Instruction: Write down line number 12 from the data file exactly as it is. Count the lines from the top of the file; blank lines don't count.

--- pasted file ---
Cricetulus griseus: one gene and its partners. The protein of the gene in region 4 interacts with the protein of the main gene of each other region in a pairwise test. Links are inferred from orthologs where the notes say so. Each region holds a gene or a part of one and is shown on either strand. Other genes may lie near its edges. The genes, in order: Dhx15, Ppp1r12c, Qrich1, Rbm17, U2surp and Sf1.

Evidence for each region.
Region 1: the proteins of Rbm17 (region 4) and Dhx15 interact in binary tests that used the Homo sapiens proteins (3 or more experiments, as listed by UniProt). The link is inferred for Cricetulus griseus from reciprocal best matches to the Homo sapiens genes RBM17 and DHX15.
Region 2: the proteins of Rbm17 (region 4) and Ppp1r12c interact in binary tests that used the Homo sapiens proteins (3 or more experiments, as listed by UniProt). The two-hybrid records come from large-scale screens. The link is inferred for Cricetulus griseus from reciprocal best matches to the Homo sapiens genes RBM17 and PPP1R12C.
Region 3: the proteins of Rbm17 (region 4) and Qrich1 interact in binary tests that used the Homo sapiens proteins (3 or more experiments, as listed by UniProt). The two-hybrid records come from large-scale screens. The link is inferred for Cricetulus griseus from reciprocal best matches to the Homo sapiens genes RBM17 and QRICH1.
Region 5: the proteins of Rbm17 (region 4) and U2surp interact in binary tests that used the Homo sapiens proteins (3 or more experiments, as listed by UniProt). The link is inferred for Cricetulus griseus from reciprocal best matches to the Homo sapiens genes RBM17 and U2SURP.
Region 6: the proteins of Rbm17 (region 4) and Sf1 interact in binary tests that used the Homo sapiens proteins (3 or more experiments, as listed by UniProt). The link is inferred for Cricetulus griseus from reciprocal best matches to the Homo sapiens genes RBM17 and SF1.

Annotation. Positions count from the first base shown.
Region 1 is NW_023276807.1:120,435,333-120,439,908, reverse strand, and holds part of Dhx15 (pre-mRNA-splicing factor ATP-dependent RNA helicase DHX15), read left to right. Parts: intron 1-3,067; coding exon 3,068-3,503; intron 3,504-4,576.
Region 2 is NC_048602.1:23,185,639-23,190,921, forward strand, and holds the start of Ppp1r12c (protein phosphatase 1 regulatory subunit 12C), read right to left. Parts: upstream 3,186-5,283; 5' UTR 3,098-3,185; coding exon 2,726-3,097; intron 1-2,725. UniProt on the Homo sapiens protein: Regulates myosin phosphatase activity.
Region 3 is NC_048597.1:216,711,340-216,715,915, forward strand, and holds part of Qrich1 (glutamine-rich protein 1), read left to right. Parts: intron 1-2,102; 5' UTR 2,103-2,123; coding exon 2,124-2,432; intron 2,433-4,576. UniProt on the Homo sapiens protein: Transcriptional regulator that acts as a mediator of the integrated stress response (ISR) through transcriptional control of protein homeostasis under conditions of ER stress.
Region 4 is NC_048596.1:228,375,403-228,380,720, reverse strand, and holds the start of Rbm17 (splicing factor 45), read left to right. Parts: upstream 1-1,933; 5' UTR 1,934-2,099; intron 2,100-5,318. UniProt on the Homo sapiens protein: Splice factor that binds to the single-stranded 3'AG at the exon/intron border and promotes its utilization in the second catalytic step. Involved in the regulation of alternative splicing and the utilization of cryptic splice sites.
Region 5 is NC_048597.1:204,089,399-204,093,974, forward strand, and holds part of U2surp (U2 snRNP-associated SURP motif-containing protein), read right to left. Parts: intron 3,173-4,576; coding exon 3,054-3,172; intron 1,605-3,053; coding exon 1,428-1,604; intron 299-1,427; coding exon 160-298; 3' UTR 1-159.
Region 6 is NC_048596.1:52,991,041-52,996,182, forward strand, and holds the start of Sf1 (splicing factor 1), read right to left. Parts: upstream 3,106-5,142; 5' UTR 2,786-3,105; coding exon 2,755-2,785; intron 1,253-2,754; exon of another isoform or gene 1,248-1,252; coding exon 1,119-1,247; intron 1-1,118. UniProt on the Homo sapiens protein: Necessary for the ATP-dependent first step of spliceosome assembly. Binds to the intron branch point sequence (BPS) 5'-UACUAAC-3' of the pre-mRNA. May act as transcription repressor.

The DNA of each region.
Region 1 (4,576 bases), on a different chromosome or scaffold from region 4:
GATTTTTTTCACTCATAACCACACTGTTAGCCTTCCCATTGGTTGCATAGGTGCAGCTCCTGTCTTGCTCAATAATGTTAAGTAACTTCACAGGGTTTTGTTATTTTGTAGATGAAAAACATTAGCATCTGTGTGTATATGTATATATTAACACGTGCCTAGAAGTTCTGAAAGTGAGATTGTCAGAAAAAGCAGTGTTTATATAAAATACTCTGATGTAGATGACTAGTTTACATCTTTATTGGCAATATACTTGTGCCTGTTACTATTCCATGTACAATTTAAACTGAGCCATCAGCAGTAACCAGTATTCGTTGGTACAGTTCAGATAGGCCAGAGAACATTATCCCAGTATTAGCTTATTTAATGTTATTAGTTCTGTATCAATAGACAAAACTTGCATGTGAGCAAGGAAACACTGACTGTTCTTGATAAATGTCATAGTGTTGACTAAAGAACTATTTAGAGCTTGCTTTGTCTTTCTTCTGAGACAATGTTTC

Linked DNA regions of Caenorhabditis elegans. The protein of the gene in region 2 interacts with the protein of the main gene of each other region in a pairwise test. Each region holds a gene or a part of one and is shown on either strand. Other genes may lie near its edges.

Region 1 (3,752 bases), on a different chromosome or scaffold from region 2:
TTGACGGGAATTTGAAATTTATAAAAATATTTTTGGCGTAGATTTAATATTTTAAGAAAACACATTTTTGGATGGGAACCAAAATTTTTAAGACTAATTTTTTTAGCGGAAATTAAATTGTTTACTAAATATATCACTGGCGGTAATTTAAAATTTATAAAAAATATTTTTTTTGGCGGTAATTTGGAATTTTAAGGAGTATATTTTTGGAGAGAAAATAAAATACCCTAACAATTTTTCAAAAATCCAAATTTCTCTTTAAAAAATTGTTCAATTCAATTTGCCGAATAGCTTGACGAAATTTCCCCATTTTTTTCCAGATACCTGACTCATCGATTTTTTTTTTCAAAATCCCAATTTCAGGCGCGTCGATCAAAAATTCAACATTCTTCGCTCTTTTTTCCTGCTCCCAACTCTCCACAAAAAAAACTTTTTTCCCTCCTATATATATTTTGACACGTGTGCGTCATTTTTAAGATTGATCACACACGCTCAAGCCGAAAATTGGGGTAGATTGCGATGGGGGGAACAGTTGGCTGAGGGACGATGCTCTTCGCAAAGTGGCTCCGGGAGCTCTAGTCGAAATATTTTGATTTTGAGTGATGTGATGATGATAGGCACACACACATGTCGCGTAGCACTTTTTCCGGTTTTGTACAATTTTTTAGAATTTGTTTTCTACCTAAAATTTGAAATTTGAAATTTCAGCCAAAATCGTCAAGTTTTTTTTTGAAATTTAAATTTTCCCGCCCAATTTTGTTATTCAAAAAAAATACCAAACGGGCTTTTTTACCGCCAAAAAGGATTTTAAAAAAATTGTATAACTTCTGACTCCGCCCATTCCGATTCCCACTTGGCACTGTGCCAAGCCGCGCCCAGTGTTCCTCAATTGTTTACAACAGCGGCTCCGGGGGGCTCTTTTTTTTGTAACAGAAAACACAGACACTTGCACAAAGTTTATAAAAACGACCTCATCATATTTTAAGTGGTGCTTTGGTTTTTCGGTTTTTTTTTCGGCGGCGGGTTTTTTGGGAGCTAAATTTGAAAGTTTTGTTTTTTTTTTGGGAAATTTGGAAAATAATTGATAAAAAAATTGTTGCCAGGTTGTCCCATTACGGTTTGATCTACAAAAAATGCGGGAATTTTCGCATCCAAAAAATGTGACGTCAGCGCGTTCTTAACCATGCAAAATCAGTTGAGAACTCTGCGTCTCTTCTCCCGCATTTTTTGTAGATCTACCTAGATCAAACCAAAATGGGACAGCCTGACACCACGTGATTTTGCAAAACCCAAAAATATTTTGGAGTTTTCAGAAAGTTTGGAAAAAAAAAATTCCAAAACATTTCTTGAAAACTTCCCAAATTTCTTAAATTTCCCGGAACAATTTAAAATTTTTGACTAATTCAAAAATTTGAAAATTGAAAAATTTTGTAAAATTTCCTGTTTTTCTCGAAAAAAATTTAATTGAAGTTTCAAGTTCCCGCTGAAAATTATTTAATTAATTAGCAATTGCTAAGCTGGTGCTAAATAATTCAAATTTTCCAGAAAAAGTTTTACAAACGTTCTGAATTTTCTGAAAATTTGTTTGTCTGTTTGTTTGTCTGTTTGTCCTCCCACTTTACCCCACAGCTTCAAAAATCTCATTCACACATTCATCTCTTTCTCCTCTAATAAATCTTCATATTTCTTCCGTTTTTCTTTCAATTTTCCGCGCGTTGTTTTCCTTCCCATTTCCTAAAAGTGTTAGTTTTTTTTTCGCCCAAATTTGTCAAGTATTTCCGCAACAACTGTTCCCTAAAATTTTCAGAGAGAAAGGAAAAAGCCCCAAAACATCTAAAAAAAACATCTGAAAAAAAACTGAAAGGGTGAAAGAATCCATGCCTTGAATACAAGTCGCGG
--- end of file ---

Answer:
Region 4 is NC_048596.1:228,375,403-228,380,720, reverse strand, and holds the start of Rbm17 (splicing factor 45), read left to right. Parts: upstream 1-1,933; 5' UTR 1,934-2,099; intron 2,100-5,318. UniProt on the Homo sapiens protein: Splice factor that binds to the single-stranded 3'AG at the exon/intron border and promotes its utilization in the second catalytic step. Involved in the regulation of alternative splicing and the utilization of cryptic splice sites.